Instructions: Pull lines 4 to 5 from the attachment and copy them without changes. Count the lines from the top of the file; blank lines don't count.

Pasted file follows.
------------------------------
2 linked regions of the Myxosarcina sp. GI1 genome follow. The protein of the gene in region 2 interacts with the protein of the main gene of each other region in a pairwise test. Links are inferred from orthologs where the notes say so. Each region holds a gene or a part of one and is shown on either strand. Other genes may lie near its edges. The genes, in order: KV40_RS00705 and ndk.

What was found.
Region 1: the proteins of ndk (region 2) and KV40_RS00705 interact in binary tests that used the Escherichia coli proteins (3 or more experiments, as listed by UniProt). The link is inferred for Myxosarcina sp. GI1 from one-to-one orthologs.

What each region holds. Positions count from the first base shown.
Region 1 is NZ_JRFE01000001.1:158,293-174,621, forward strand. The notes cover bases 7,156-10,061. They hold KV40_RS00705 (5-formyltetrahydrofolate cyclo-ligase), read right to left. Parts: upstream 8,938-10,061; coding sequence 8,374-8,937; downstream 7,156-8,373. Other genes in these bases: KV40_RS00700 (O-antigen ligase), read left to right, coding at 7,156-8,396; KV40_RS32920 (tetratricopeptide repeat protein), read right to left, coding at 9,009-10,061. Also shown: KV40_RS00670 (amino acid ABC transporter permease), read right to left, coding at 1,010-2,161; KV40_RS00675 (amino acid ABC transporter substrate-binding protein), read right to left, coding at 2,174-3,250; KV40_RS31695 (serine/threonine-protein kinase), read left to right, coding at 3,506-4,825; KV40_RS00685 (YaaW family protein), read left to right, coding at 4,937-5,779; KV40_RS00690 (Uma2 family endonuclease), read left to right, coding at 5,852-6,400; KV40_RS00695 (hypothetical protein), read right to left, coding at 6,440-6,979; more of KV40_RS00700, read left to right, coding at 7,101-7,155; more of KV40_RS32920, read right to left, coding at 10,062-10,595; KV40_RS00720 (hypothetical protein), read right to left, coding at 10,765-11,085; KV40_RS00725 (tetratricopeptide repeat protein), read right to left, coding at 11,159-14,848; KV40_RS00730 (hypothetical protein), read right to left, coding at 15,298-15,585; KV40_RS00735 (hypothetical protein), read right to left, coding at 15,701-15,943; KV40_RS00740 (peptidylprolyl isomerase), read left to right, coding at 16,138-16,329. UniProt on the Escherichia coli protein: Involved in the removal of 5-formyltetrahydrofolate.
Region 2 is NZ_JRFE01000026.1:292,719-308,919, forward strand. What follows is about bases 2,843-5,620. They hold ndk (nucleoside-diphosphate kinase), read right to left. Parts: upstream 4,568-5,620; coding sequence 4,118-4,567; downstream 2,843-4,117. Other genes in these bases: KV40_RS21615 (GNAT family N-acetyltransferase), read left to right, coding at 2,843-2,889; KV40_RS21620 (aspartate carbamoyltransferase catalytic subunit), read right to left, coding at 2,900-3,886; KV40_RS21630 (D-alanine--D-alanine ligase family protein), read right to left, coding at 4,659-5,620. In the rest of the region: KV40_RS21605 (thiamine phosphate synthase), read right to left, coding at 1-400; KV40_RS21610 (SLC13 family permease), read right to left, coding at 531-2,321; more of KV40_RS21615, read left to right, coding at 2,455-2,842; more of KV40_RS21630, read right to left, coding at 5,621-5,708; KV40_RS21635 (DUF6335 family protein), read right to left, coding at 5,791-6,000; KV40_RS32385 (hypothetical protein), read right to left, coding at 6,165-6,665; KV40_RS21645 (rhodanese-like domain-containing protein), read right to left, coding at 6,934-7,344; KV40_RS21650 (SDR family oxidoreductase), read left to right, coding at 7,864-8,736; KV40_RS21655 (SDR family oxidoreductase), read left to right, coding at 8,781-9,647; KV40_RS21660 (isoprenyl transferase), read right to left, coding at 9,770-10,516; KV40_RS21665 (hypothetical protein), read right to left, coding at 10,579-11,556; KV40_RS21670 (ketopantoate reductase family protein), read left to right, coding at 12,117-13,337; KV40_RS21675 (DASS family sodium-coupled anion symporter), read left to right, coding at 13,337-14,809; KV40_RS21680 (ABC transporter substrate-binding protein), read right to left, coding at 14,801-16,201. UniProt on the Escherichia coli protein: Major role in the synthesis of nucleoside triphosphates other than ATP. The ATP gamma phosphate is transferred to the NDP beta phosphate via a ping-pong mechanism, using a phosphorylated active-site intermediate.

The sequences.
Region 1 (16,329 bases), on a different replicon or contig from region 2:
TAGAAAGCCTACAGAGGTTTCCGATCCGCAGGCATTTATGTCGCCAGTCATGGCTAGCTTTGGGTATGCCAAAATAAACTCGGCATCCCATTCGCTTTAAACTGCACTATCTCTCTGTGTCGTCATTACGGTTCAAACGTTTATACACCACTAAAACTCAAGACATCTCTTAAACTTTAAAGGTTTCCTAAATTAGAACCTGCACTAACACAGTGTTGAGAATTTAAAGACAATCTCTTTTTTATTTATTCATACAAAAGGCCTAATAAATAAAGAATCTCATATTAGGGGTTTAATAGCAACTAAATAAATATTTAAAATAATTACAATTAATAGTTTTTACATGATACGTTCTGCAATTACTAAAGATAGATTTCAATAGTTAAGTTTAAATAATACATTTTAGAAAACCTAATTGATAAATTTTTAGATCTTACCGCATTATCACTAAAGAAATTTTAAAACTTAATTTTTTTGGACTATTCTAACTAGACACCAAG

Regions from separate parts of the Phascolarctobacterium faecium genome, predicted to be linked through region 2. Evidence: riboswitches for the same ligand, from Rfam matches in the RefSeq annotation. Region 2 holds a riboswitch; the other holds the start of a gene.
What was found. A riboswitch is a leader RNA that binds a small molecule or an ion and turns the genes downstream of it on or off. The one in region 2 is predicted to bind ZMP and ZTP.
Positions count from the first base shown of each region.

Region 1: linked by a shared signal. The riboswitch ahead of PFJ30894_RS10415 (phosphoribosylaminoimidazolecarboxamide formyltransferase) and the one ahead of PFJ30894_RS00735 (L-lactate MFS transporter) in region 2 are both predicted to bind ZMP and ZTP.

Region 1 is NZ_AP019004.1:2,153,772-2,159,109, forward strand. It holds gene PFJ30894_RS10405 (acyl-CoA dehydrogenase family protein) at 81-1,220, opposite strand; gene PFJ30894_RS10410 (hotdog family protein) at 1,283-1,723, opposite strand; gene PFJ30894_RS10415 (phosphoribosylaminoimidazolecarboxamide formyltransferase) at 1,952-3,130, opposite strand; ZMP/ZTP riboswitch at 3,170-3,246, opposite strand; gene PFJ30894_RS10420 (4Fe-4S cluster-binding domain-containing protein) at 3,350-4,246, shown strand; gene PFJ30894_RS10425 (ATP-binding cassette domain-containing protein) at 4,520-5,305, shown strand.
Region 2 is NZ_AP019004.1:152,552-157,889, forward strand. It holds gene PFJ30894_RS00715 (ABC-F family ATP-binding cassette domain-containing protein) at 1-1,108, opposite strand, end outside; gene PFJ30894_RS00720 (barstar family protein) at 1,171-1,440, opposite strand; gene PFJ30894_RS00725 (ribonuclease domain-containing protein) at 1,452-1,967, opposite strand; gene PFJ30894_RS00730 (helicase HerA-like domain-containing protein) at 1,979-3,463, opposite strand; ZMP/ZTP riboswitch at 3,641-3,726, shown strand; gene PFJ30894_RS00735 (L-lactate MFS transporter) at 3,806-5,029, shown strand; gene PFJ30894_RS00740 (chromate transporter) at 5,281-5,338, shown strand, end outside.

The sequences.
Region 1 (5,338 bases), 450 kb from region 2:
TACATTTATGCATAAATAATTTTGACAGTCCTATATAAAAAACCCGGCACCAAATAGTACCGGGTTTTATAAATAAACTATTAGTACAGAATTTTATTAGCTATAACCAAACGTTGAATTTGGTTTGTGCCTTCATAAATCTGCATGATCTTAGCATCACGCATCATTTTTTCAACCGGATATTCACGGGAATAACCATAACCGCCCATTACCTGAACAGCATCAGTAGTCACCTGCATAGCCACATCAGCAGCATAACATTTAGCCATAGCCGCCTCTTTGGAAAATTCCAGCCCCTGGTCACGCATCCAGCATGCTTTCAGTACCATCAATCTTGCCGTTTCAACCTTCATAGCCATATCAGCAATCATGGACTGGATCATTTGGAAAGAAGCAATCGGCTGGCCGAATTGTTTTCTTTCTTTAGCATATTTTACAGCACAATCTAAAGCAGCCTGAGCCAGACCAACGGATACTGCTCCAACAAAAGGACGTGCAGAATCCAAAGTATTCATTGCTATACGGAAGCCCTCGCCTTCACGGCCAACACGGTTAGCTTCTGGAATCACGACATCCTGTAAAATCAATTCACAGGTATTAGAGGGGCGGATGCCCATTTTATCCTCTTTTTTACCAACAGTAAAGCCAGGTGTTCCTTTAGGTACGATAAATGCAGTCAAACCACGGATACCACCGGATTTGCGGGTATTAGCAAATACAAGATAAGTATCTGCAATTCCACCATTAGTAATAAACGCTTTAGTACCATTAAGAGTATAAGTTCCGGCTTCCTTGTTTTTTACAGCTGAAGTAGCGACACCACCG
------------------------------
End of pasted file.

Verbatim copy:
What each region holds. Positions count from the first base shown.
Region 1 is NZ_JRFE01000001.1:158,293-174,621, forward strand. The notes cover bases 7,156-10,061. They hold KV40_RS00705 (5-formyltetrahydrofolate cyclo-ligase), read right to left. Parts: upstream 8,938-10,061; coding sequence 8,374-8,937; downstream 7,156-8,373. Other genes in these bases: KV40_RS00700 (O-antigen ligase), read left to right, coding at 7,156-8,396; KV40_RS32920 (tetratricopeptide repeat protein), read right to left, coding at 9,009-10,061. Also shown: KV40_RS00670 (amino acid ABC transporter permease), read right to left, coding at 1,010-2,161; KV40_RS00675 (amino acid ABC transporter substrate-binding protein), read right to left, coding at 2,174-3,250; KV40_RS31695 (serine/threonine-protein kinase), read left to right, coding at 3,506-4,825; KV40_RS00685 (YaaW family protein), read left to right, coding at 4,937-5,779; KV40_RS00690 (Uma2 family endonuclease), read left to right, coding at 5,852-6,400; KV40_RS00695 (hypothetical protein), read right to left, coding at 6,440-6,979; more of KV40_RS00700, read left to right, coding at 7,101-7,155; more of KV40_RS32920, read right to left, coding at 10,062-10,595; KV40_RS00720 (hypothetical protein), read right to left, coding at 10,765-11,085; KV40_RS00725 (tetratricopeptide repeat protein), read right to left, coding at 11,159-14,848; KV40_RS00730 (hypothetical protein), read right to left, coding at 15,298-15,585; KV40_RS00735 (hypothetical protein), read right to left, coding at 15,701-15,943; KV40_RS00740 (peptidylprolyl isomerase), read left to right, coding at 16,138-16,329. UniProt on the Escherichia coli protein: Involved in the removal of 5-formyltetrahydrofolate.